A Geographer’s Take On Kervegant. Guy Lasserre (1949)

Lasserre Guy. Un chapitre de la géographie des boissons : rhums et eaux-de-vie de canne. In: Cahiers d’outre-mer. N° 5 – 2e année, Janvier-mars 1949. pp. 79-83;

This was quite the book review to find and, though brief, is a geographer’s perspective on the importance Kervegant’s ultra rare epic, Rhums Et Eaux-de-vie De Canne, which I’ve been translating. The question is: if we take this book from obscurity, make it accessibly by translation and digitizing, how much value will be unlocked for the rum industry? A single important lost text. A public work that you can build private enterprise on; how valuable is it? How many ships will it launch? We are continuously finding that there is much to be reconciled in the rum world.

Un chapitre de la géographie des boissons : rhums et eaux-de-vie de canne
by Guy Lasserre

Senior engineer of Colonial Agriculture, head of the Department of Agriculture in Martinique, Mr. Kervégant has accumulated a first class documentation on sugar cane and industries derived from cane. His five hundred page book on rum is the most comprehensive treatise on the subject to date (1). It is based on a bibliography of two hundred and two books and eighty-four journals minutely stripped for information. Mr. Mariller writes in his preface: “From the history to the sale of products, nothing is missing in this masterful study and the attention is drawn from the first to the last line, the most scholarly reader finding at each instant unpublished information and line documentation without gaps “.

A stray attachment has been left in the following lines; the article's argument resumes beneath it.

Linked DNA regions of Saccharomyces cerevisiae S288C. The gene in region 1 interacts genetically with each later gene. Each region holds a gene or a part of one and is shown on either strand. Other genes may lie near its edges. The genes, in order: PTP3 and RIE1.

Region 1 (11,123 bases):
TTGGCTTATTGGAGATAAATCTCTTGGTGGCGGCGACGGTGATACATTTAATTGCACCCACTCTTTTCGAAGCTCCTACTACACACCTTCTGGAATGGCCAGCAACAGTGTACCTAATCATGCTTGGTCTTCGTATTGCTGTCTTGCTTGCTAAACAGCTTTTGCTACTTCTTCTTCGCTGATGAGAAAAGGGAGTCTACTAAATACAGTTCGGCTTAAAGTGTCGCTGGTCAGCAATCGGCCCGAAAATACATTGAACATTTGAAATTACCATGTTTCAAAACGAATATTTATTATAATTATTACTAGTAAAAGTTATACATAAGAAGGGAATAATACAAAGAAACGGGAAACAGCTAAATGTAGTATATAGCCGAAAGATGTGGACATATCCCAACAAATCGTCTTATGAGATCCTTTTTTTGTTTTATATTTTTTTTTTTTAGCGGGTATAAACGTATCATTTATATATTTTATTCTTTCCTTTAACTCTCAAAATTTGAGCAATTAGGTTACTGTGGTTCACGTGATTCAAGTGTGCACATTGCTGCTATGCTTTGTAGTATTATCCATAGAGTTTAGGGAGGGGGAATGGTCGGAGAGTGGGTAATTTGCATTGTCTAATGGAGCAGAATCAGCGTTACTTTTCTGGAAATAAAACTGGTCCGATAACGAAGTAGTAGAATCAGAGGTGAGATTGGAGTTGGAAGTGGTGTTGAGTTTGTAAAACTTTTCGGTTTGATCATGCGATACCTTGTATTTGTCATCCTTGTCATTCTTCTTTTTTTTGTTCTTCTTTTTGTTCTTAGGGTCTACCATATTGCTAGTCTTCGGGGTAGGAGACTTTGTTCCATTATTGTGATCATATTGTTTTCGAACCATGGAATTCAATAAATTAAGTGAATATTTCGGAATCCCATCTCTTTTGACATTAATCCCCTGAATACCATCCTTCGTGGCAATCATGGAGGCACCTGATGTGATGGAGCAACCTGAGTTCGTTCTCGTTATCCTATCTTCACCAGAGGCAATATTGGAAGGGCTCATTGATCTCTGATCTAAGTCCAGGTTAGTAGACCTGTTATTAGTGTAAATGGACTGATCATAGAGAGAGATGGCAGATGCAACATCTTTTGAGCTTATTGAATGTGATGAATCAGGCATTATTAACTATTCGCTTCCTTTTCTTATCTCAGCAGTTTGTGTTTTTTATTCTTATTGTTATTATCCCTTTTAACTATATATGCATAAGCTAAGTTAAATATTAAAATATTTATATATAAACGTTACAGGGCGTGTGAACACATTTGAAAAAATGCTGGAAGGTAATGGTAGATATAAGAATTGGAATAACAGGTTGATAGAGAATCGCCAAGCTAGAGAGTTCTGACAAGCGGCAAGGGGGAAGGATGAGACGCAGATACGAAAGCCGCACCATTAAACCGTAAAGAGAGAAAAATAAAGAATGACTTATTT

(1) D. Kervegant : Rhums et eaux-de-vie de canne, 512 pages in-8° Vannes. Les Editions du Golfe, rue Porte-Poterne 1946. Préface de M. C. Mariller.

The book, written by an engineer, is primarily intended for distillery technicians. Many pages, devoted to fermentations, to yeasts, to the distillation of fermented musts, are only of interest to the specialists of the rum industry. Nevertheless, the reading of this treatise is fruitful for a geographer. Our discipline, located at the crossroads of all sciences, requires extensive information and is enriched by the incessant contribution of all researchers. Such a problem of localization of distillery, manpower, habitat, way of life, finds its solution in the choice of such raw material for the fermentation, of such method of distillation. In addition, Mr. Kervégant is not only a chemist. Some chapters of his work are the work of a historian (chapter I), a hygienist (chapter XII) and even a geographer (chapters XIX and XXV). Hence the interest attached to reading this book which is not a simple distillery treatise.